Why It's Still A Big Deal If Trump Gets Impeached In The Final Days Of His Presidency

With less than two weeks to go before President-elect Joe Biden's inauguration, there may be some people who are wondering why there is still a need to launch impeachment proceedings against President Donald Trump — but the answer is not as simple as it looks.

When the Former President's Act was passed in 1958, the law acted as a guarantee that a president of the United States would never have to worry about his future again. Thus, there are perks that come with being a member of the Former Presidents' Club, including a pension of about $219,000 a year, health insurance, office space, and staff. They even get their travel expenses reimbursed for up to the value of $1 million a year (via National Taxpayers Union Foundation). They will be eligible for lifetime protection by the Secret Service, too. (Mother Jones says Trump has already cost taxpayers $1.1 million for Secret Service to stay at Trump International properties while in office.) 

Then there is the pomp and circumstance of a funeral with full honors. When a former president passes away, they are entitled to a ceremony with full honors and, if requested, they can be buried in Arlington Cemetery. But all of this, which is paid for by the taxpayer's dime, would not be available to Trump if he were impeached. Most importantly, he could be banned from holding public office again (via The New York Times).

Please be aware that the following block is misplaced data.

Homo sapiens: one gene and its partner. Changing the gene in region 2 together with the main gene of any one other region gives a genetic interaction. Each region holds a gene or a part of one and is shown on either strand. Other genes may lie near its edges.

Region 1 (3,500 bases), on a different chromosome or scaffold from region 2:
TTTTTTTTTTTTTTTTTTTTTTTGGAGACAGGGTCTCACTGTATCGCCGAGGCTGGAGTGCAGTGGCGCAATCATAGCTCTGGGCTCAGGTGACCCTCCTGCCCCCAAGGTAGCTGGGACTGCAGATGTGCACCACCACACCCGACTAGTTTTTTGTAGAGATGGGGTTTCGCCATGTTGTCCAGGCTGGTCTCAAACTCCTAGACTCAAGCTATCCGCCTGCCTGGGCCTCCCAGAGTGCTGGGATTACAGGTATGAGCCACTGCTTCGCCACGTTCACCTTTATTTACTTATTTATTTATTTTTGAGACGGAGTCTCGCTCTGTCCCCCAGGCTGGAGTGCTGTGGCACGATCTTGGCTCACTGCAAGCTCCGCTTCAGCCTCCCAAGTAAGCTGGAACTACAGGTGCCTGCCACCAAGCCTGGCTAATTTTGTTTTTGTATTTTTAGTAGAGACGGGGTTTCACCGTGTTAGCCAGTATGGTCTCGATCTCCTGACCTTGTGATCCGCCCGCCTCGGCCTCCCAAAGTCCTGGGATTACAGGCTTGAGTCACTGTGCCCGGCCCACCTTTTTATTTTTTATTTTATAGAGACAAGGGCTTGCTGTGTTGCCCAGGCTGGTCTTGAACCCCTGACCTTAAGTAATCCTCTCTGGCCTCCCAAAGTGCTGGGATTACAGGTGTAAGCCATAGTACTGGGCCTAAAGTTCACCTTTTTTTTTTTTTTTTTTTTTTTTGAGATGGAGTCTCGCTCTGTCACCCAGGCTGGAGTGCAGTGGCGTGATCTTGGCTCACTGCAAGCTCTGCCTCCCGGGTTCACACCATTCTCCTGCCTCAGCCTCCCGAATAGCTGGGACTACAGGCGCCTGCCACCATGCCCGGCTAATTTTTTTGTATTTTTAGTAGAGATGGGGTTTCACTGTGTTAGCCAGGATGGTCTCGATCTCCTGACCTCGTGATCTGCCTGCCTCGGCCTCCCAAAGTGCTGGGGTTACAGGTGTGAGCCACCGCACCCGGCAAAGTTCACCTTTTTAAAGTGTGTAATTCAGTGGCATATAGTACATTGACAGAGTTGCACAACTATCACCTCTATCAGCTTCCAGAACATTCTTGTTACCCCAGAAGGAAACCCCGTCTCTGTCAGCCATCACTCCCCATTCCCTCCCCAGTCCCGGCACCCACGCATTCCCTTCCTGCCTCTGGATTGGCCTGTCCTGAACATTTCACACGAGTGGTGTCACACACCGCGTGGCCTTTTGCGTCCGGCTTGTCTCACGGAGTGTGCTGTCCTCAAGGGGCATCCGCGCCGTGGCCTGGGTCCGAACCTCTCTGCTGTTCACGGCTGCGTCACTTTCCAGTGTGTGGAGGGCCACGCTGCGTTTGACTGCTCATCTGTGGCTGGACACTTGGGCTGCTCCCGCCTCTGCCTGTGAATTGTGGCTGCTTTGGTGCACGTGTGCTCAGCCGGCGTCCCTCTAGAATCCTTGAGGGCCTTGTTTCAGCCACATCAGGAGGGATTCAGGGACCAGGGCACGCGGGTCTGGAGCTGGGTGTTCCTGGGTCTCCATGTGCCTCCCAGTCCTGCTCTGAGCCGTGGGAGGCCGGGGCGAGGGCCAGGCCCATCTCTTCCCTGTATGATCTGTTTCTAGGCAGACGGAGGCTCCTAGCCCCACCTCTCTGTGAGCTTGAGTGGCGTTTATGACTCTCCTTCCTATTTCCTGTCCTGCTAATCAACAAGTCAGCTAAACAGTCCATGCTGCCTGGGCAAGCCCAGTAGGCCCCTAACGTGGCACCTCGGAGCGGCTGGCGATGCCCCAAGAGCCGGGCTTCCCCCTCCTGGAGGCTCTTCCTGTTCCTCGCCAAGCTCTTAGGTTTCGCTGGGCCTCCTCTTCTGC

A second impeachment motion against Donald Trump would be tight, but not impossible

The New York Times says launching a second impeachment motion against President Donald Trump is not impossible because the House, which is in charge of filing the articles, will be doing so under a new set of charges. It also says the timing may be tight but it's not impossible. The House can bypass its Judiciary committee, take the motion to the floor, and vote to adopt the articles. They can then send the articles of impeachment to the Senate, which needs to begin a trial as soon as possible.

There is a precedent for trying top government officials for impeachment even after they have stepped down. The U.S. Senate historical archives notes that, in 1876, an impeachment motion was filed against William Belknap, war secretary of President Ulysses Grant. Belknap resigned to try and avoid being impeached, but the House persisted and impeached him for  "criminally disregarding his duty as Secretary of War and basely prostituting his high office to his lust for private gain." He was tried by the Senate, but since the vote for the five counts did not receive the required two-thirds majority vote, he was acquitted.

If Trump is impeached next week, he would be the first president to be impeached twice.